When Language Changes: Don We Now Our FUN Apparel?

hallmarkDeck the hall with boughs of holly,
Fa la la la la la la la la.
‘Tis the season to be jolly,
Fa la la la la la la la la.
Don we now our gay apparel
Troll the ancient Christmas carol,
Fa la la la la la la la la.

Since at least 1866, this has been the first stanza of Deck The Halls, a popular Christmas carol that dates back to Wales in the 1500s. Recently, though, Hallmark has gotten a fair bit of bad publicity for changing “Don we now our gay apparel” to “Don we now our fun apparel” on a holiday sweater it is selling. Getting beyond the philosophical implications of changing the word, it got me thinking as a writer about how language changes over time.

Although gay has taken on an entirely different meaning in today’s world, it was used interchangeably with happy / fun until just the past few decades. It’s used in the Flintstone’s theme song to mean carefree:

Flintstones. Meet the Flintstones.
They’re the modern stone age family.
From the town of Bedrock,
They’re a page right out of history.Let’s ride with the family down the street.
Through the courtesy of Fred’s two feet.When you’re with the Flintstones
you’ll have a yabba dabba doo time.
A dabba doo time.
You’ll have a gay old time.

There was also a movie in 1934 called The Gay Divorcee, starring Fred Astaire and Ginger Rogers, and which was nominated for Best Picture. Obviously, it’s not about two men or two women divorcing.


But over time, language changes, and sometimes those changes happen pretty quickly. However, as writers, to what extent should we revise language to reflect those changes? If there was a remake of The Gay Divorcee, should the title be changed? If The Flintstones get a reboot, should the theme song be modified? In both cases, I’d say yes. Although gay is still used today to mean happy and fun, the fact is that when you use it in a sentence, people think of gay in regards to sexual identity.

But in the case of a Christmas carol, should the lyrics be changed at all? You can’t reboot or remake a song after all, and plenty of old songs have words that mean something entirely different nowadays. Changing “Don we now our gay apparel” to “Don we now our fun apparel” not only doesn’t flow as well when singing it, it just sounds weird. Even if most people no longer use gay to mean fun, I don’t think you should reboot traditional songs to reflect modern usage.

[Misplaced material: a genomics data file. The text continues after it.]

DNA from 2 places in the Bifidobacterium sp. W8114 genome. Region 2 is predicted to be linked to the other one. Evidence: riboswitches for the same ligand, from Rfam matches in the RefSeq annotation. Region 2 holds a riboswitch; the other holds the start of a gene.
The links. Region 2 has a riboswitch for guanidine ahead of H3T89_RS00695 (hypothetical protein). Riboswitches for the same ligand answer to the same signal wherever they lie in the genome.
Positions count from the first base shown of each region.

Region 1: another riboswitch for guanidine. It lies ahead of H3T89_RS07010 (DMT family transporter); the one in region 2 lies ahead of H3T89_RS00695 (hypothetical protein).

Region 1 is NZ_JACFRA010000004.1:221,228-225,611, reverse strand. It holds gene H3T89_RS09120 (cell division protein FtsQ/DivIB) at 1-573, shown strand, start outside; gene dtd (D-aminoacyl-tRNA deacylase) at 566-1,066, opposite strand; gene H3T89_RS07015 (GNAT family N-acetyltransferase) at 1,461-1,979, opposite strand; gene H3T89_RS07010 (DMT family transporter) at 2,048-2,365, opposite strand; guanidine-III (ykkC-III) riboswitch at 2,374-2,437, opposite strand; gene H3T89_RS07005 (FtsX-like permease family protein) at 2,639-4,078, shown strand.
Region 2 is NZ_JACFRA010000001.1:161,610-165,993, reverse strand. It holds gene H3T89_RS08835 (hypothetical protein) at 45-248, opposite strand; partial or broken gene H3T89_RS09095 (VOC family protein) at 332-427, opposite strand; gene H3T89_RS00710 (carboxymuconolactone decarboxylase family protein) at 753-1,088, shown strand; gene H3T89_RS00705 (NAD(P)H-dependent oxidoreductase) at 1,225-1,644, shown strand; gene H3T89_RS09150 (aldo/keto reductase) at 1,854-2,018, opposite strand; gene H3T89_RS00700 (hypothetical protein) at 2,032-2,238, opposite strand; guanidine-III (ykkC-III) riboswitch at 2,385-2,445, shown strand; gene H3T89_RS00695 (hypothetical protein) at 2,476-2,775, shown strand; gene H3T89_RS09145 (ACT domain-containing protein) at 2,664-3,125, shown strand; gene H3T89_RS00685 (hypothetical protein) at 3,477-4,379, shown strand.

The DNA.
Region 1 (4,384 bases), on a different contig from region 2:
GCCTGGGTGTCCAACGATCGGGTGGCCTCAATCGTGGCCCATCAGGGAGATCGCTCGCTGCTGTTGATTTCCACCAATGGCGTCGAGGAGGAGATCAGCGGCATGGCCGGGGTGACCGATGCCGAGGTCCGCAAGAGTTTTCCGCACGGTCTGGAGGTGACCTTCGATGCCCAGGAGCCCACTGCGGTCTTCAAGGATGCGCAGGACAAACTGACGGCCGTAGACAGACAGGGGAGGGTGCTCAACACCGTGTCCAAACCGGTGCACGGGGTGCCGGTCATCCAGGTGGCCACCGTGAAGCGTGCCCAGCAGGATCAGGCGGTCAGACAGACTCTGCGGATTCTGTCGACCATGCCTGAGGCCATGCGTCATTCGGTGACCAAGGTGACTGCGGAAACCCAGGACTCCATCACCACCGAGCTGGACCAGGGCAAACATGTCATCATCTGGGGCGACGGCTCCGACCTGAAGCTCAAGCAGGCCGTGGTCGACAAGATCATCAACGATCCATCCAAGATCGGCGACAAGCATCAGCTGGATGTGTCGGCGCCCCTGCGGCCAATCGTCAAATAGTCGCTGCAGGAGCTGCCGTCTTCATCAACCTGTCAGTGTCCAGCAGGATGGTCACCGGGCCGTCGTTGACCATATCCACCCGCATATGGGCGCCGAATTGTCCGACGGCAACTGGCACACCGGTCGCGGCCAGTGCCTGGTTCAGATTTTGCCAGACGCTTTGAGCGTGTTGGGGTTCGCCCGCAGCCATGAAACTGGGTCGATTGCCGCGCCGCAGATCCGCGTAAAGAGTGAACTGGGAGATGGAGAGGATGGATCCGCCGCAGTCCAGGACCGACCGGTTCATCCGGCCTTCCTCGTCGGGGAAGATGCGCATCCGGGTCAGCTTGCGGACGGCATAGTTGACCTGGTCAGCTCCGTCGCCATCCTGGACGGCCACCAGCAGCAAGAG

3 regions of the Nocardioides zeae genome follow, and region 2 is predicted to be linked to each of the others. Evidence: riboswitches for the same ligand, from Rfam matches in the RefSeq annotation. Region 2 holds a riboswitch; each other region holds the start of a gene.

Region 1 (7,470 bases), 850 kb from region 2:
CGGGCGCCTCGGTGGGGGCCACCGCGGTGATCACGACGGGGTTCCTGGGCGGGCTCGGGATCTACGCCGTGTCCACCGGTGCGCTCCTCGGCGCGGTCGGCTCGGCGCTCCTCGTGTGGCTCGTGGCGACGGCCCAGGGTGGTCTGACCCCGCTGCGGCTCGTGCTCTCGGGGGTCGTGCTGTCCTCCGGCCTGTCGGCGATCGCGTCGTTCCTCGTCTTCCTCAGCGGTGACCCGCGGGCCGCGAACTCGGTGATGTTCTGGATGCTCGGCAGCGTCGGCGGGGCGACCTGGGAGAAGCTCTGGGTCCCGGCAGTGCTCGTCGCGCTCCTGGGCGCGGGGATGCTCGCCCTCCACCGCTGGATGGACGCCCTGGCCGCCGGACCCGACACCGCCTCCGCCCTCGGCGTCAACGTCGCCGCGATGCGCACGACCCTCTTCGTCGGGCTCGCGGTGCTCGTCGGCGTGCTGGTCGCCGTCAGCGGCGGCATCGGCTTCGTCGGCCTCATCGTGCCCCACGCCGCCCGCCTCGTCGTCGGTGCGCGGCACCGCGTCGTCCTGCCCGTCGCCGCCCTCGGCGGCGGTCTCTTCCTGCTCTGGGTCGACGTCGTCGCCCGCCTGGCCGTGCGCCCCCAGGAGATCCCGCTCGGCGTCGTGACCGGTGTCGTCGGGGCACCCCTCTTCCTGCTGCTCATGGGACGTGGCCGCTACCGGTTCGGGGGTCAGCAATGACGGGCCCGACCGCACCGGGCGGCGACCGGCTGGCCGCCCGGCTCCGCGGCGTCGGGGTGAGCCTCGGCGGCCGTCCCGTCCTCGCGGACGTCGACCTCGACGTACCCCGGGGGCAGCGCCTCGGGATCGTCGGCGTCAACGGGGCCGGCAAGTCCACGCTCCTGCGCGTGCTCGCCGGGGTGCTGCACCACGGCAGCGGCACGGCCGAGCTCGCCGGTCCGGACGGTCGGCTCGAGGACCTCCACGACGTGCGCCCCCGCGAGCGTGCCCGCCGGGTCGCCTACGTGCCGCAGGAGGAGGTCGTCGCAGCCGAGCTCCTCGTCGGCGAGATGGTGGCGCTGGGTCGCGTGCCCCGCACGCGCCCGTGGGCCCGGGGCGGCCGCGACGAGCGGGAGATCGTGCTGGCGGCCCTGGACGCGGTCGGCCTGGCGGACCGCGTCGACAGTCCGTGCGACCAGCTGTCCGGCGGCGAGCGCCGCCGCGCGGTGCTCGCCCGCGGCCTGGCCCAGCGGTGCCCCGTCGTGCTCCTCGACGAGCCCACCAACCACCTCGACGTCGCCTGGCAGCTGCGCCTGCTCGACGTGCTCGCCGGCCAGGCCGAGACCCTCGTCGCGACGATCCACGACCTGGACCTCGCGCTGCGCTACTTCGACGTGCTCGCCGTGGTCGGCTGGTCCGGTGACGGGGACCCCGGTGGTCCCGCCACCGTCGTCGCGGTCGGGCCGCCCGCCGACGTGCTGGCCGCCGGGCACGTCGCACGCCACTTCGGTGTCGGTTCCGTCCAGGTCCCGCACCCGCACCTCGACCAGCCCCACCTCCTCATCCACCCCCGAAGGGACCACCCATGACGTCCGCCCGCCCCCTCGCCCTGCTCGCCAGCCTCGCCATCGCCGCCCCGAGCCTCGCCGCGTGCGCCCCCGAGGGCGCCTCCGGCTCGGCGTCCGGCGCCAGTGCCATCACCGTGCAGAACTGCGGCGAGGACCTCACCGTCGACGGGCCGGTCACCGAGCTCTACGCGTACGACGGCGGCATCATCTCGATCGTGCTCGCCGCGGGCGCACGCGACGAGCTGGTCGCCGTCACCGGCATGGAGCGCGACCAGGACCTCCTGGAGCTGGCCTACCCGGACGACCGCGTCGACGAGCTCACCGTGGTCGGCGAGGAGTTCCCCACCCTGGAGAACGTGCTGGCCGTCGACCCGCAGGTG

After all, you wouldn’t change the words in an old book or poem, so why would you change the words in a song?


Nathan Caldwell is the owner and founder of the Young Writers Society and its group blog, Writing Gooder.

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3 Responses

  1. Hannah says:

    I think the reason the carol seems off is because it puts a contemporary word like “fun” next to a dated word like “apparel”, which most kids don’t even know the first time they learn the song. Just as they wouldn’t know what gay meant at the time of the song. So if they’re going to bring it to the level of kids who might be singing it, they might want to change apparel, too?

    For the movie title and the Flinstone’s song, there are pretty easy substitutions. The Happy Divorcee rings with what I assume is the similar juxtaposition of the original, while slipping in “swell” instead of “gay” would keep the dated feel of the theme song without the potential misunderstanding.

    Also, haven’t there been instances of people changing words in old classics? I’ll see if I can’t find an article and share it here.

  2. EloquentDragon says:

    The first thing I thought of after reading this was “The Adventures of Huckleberry Finn.” I hope all you aspiring authors have read this, in its unabridged form, as it is a truly excellent masterpiece.

    That being said, I was apalled a couple of years back when we were discussing the book in class and my fellow students kept snickering every time the word “negro” was brought up. Sure, it might be extremely derogatory now, but at the time it was written, there was no problem with that word.

    I think a large part of the problem is that people can’t seperate modern and outdated word usage in their minds. They say that whatever is true now, whatever that word means now, must be how it always meant or how it has always been used. Which is simply not the case.

    Not to mention that the meanings we apply to words, as well as the number of words that we use or are even familiar with has drastically decreased within the last 50-100 years. This is incredibly tragic, in my opinion. Literature is less concise, meaning is more subjective, and communication is more difficult. (Even learning a second language can be difficult when you have a limited vocabulary in your own.)

    All that being said, I’m not sure how I would feel about wearing a sweater that has “gay apparel” printed in bright green letters on the front. xD

  3. Lava says:

    In some cases, I guess it may be okay to change it to reflect “modern ways”, because as Eloquent says, I wouldn’t wear a sweater that says ‘Gay Apparel’.
    When it comes to the song/carol though, I think it reflects a culture and I think it would be nicer if it wasn’t changed so. While I know words get tossed and turned over the years, I would prefer it not being changed here.

    On a similar note, Enid Blyton’s books were a huge, huge part of growing up for most kids in my age (I guess it’s not as popular in America), and I was appalled at seeing this article : http://www.theguardian.com/books/2010/jul/23/enid-blyton-famous-five-makeover

    If the mentioned words were changed, I think the whole essence of the book would be lost.

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